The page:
Posted in Press Releases

End of the Road Paves Way for the Preservation of Mt. Kailash

Worldwide letter-writing campaign sees halt in road construction, seeks World Heritage listing for sacred Tibetan mountain

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Michael McColl
Director of Communications
Ethical Traveler
michael@ethicaltraveler.org
+1 (510) 451 0267

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For Immediate Release

(San Francisco) A global coalition of travelers is extending thanks to the Chinese government for suspending planned construction of a highway around Tibet’s sacred Mt. Kailash.

For months, letters from the Ethical Traveler coalition had urged China not to build a road in this important region. This month, the Chinese government announced its decision to forego road construction.

Letters from Ethical Traveler members continue to be sent to the Chinese government. The campaign’s new goal is to express regard for the unspoiled mountain and to specifically encourage Kailash’s nomination as a UNESCO World Heritage Site.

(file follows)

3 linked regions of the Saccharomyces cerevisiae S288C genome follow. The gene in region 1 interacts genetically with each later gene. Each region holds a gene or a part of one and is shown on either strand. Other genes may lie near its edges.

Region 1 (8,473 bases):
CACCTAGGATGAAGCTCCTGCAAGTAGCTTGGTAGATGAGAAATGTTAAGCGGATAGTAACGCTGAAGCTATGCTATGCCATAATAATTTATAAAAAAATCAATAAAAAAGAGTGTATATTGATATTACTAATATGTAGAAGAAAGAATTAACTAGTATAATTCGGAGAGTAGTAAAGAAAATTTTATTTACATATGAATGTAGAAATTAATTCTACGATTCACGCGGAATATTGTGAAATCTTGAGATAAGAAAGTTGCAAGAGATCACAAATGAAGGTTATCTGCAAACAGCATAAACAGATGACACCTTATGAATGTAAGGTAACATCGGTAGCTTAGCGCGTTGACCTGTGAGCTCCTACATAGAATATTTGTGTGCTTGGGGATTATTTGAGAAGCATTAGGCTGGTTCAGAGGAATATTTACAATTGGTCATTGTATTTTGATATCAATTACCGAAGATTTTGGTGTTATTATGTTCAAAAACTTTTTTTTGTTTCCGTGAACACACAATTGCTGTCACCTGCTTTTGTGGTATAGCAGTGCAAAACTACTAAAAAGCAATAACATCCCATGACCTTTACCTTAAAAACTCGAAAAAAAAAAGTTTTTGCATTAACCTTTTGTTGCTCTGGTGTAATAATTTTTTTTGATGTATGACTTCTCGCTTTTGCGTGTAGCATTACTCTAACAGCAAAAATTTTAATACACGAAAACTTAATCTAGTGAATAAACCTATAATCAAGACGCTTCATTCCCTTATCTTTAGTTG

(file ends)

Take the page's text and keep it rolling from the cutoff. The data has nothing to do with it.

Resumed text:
Permanent protection for the region can be gained by having Kailash and Manasarovar designated as a World Heritage Site. As a “site of outstanding universal value,” Kailash would be protected from intrusive changes and cultural destruction. Only the Chinese government can request this nomination.

Founder and director of Ethical Traveler Jeff Greenwald explains that “building a road around the sacred mountain would dilute its spiritual impact, despoil its natural environment, and shatter its ancient serenity.” Himself a visitor to the region in 2002, Greenwald recalls “thousands of pilgrims…had come from all over Tibet and the Indian subcontinent to fulfill their religious aspirations.”

The proposed motor road had been part of the Chinese government’s plan to increase tourism in Tibet’s remote western region. Many westerners, including mountain guides and tour agents, believe the draw to visit this revered place would be diminished by a road that paves over spiritual footpaths and disrupts tradition.

“If people wish to circle Kailash, let them do so in the ancient, traditional, and respectful way: on foot,” says Greenwald. “Circling the mountain by foot, and visiting its hundreds of holy and mythical sites, is an arduous act that brings merit to all beings.”

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